“Hear, hear!” said I. “A trial for the husband and——”

“Be quiet, Mr. Carter. ‘A trial and an opportunity. It searches the heart and it affords a sphere of usefulness which—’ So she goes on, you know. I don’t see why I need be lectured just because I’m going to be married, do you, Mr. Carter?”

“Let’s try another,” said I. “Who’s that on pink paper?”

“Oh, that’s Georgy Vane. She’s awful fun. ‘Dear old Dolly— So you’ve brought it off. Hearty congrats. I thought you were going to be silly and throw away—’ There’s nothing else there, Mr. Carter. Look here. Listen to this. It’s from Uncle William. He’s a clergyman, you know. ‘My dear niece—I have heard with great gratification of your engagement. Your aunt and I unite in all good wishes. I recollect Lord Mickleham’s father when I held a curacy near Worcester. He was a regular attendant at church and a supporter of all good works in the diocese. If only his son takes after him (fancy Archie!) you have secured a prize. I hope you have a proper sense of the responsibilities you are undertaking. Marriage affords no small opportunities; it also entails certain trials——’”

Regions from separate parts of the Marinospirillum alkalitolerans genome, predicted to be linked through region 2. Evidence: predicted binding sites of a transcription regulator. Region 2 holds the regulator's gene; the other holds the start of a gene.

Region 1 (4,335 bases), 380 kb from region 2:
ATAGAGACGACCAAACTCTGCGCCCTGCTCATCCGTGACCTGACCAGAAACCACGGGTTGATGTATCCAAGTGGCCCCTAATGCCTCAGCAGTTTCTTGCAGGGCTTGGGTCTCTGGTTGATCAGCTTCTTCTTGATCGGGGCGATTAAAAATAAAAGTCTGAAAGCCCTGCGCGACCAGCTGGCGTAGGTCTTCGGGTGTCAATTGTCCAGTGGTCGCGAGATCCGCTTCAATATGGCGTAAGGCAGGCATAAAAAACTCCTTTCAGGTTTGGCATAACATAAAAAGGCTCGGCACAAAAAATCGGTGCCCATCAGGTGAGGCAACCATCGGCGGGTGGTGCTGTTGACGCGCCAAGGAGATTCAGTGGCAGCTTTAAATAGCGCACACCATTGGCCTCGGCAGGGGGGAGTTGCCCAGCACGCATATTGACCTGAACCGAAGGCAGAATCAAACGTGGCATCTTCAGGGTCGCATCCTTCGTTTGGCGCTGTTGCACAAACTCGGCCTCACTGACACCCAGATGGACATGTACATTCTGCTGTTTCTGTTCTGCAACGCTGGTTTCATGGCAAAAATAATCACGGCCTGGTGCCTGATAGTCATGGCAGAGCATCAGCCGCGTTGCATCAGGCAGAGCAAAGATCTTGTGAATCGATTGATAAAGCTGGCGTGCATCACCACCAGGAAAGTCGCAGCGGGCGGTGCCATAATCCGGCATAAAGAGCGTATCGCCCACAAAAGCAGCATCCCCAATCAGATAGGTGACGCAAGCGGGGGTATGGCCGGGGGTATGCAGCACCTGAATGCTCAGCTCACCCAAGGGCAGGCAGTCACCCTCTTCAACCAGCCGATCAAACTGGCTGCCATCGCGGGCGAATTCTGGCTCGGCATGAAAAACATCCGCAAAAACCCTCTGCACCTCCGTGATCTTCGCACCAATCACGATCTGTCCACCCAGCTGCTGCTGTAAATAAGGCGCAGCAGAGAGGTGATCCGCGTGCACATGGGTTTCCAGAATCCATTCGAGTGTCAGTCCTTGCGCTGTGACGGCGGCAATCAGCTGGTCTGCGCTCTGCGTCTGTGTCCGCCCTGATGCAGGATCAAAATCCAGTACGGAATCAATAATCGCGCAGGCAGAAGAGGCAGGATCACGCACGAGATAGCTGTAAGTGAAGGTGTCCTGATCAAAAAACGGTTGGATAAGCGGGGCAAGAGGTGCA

“Why, you’re reading Aunt Georgiana again.”

“Am I? No, it’s Uncle William.”

“Then let’s try a fresh cast—unless you’ll finish Georgy Vane’s.”

“Well, here’s Cousin Susan’s. She’s an old maid, you know. It’s very long. Here’s a bit: ‘Woman has it in her power to exercise a sacred influence. I have not the pleasure of knowing Lord Mickleham, but I hope, my dear, that you will use your power over him for good. It is useless for me to deny that when you stayed with me, I thought you were addicted to frivolity. Doubtless marriage will sober you. Try to make a good use of its lessons. I am sending you a biscuit tin’—and so on.”